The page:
Friedman, p. 302, "Bessy Bell and Mary Gray" (1 text: same text as Sharpe)
OBB 176, "Bessie Bell and Mary Gray" (1 text: same text as Sharpe)
Gummere, pp. 163+336, "Bessie Bell and Mary Gray" (1 text: same text as Sharpe)
GreigDuncan6 1256Aa, "Bessie Bell I Lued Yestreen" (close to Sharpe's first verse); 1257, "Bessie Bell and Mary Gray" (close to Sharpe's first two verses)
Jack, p. 11, "Bessy Bell and Mary Gray" (1 short text)
DT BESSBELL (same text as Sharpe), BESSBEL2 (nursery rhyme)
ADDITIONAL: James Johnson, Editor, _The Scots Musical Museum_ [1853 edition], volume II, #128, p. 134, "Bessy Bell, and Mary Gray" (1 text, 1 tune)
Thomas Lyle, Ancient Ballads and Songs (London, 1827 ("Digitized by Google")), pp. 160-161, "Bessy Bell an' Mary Gray" (1 text: four verses similar to Sharpe's)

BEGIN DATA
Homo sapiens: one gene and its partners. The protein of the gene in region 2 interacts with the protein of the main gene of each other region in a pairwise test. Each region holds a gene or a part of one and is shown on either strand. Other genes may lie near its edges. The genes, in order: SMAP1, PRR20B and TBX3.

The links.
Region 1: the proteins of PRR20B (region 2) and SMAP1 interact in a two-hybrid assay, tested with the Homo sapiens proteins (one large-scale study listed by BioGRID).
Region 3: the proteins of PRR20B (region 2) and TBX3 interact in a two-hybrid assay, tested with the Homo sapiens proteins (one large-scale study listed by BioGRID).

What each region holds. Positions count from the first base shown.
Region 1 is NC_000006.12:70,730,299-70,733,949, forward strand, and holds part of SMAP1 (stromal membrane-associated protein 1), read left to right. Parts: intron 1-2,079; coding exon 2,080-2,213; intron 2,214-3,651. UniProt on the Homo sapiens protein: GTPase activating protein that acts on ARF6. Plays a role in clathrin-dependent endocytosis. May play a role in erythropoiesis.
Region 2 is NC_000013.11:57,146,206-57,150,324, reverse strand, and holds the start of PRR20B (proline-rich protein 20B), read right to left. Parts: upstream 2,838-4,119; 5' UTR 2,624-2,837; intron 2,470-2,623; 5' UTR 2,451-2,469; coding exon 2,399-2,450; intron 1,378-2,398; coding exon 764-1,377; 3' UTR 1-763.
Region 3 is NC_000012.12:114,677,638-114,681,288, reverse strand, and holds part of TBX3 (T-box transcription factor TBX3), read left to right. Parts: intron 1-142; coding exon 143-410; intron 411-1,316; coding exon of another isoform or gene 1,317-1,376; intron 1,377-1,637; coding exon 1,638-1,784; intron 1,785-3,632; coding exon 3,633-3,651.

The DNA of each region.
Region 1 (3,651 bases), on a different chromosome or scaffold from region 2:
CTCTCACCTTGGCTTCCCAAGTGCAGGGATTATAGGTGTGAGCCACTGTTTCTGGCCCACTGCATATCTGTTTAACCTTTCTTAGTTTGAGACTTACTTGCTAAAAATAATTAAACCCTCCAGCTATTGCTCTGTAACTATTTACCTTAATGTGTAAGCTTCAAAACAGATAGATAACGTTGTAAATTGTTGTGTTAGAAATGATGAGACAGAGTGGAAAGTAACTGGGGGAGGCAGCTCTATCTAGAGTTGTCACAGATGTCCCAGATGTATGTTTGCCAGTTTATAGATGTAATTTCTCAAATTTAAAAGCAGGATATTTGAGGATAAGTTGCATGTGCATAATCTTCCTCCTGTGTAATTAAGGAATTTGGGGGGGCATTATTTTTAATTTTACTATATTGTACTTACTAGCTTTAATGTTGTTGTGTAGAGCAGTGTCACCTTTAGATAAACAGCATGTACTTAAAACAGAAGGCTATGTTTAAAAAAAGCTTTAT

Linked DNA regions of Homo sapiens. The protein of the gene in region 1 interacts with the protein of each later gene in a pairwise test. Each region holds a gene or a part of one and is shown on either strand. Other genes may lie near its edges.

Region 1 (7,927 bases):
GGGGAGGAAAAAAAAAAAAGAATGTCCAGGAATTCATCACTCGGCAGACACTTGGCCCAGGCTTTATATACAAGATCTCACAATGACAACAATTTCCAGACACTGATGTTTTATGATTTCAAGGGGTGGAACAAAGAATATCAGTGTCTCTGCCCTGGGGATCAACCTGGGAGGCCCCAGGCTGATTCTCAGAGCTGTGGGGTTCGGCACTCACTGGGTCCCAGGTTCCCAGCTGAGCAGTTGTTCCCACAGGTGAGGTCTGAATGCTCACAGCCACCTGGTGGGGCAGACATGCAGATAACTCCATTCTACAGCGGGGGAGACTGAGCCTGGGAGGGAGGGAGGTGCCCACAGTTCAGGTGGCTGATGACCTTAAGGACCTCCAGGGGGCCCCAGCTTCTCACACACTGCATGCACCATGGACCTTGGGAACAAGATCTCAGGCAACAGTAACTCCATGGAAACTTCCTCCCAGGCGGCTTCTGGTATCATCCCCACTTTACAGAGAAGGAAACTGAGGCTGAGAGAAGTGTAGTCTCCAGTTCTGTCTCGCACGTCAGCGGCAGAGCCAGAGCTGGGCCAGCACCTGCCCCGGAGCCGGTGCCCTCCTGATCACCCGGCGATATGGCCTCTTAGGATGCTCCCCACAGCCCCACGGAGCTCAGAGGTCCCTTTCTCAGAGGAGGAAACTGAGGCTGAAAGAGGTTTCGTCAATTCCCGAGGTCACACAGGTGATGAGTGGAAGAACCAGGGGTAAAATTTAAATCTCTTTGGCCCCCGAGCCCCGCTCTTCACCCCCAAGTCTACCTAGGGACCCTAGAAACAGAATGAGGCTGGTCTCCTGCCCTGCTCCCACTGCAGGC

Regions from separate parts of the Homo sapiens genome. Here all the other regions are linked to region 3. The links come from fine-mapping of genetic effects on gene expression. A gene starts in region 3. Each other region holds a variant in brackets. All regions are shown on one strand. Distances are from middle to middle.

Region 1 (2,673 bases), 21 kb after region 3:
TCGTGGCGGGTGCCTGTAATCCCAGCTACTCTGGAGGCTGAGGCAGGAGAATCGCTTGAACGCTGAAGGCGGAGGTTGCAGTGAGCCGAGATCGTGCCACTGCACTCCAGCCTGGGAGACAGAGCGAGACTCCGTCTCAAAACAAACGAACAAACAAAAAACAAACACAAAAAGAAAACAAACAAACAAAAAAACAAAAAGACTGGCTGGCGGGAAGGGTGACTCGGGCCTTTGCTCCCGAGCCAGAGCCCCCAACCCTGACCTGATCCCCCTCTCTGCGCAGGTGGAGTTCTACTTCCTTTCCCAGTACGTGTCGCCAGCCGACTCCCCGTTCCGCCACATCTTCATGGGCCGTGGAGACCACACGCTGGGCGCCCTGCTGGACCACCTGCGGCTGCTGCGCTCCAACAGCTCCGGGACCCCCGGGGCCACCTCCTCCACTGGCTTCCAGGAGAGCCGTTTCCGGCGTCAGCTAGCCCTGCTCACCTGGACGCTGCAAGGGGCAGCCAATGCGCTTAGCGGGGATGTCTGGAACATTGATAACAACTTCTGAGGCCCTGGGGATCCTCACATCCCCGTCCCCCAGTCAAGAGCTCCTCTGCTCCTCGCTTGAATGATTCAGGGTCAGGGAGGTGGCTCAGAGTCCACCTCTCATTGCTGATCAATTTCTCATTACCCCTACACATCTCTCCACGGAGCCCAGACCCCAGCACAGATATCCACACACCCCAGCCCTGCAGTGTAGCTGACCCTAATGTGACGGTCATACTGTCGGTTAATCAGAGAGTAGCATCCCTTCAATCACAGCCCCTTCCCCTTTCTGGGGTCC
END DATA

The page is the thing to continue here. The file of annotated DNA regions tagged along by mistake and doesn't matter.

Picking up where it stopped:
T.F. Henderson, editor, Sir Walter Scott's Minstrelsy of the Scottish Border (New York, 1902 ("Digitized by Google")), Vol I, p. 26 fn, "Bessie Bell and Mary Gray" [added 1830: close to Sharpe's first and third verse].
James Orchard Halliwell, The Nursery Rhymes of England (London, 1842 ("Digitized by Google")), #56 pp. 36-37, ("Bessy Bell and Mary Gray") (1 text: nursery rhyme)
Walter de la Mare, Come Hither, revised edition, 1928; notes to #62 (no title) (1 text: same text as Sharpe)

Roud #237
CROSS-REFERENCES:
cf. "Bessy Bell and Mary Gray (II)" (subject)
NOTES: This ballad is sometimes associated with a plague which struck Perth, Scotland in 1645. Few versions of this ballad, which is usually found only in fragmentary form, explain why the two women were denied burial in the town churchyard; homosexuality has been offered as a possible explanation. - PJS, RBW